The investment volatility-dampening role of foreign aid in poor sub-Saharan African countries
Godwin Olasehinde-Williams and
The Journal of International Trade & Economic Development, 2022, vol. 31, issue 5, 798-809
Sustained investment is required for economic growth. Investment however often experiences severe volatility in poor countries, making spending plans difficult to formulate, and diminishing growth potentials. Foreign aid serves as an important source of complementary financing for sustained investment. This paper thus studies the effect of aid inflows on total investment volatility in 19 heavily indebted poor sub-Saharan African countries over the period 1980–2018. Employing the cross-sectionally augmented distributed lag (CS-DL) estimation technique for long-run coefficients in dynamic heterogeneous panels with cross-sectional dependence along with bootstrap panel causality testing, we show that aid has an inverse relationship with investment volatility. We thus conclude that aid can be viewed as a dampening factor for investment volatility in poor countries. We also show that the ability of sudden reductions in aid inflows to trigger investment volatility is bigger than the ability of sudden increases in aid inflows to lower investment volatility.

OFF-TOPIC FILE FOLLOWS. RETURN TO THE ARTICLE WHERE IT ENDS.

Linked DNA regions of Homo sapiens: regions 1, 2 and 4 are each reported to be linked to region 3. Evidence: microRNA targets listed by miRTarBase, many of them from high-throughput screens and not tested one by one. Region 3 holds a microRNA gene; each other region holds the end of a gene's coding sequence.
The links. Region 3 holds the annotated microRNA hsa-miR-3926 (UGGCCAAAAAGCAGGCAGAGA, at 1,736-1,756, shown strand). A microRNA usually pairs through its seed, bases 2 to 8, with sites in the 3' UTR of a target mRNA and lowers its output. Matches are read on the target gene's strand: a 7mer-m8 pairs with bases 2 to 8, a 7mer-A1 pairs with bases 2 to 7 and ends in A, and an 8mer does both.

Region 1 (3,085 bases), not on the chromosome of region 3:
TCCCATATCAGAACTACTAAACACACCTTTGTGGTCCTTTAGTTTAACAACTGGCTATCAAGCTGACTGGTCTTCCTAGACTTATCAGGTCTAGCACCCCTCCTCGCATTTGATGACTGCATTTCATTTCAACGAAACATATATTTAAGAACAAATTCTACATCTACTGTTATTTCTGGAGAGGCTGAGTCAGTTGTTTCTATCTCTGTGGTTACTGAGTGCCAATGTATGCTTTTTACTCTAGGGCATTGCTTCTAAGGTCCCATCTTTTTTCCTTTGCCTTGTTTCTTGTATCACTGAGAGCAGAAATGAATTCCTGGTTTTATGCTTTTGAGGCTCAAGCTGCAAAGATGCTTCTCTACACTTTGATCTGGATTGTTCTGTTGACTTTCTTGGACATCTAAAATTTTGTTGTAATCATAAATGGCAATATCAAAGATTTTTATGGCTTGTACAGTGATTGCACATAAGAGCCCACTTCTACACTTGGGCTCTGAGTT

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Persistent link: https://EconPapers.repec.org/RePEc:taf:jitecd:v:31:y:2022:i:5:p:798-809
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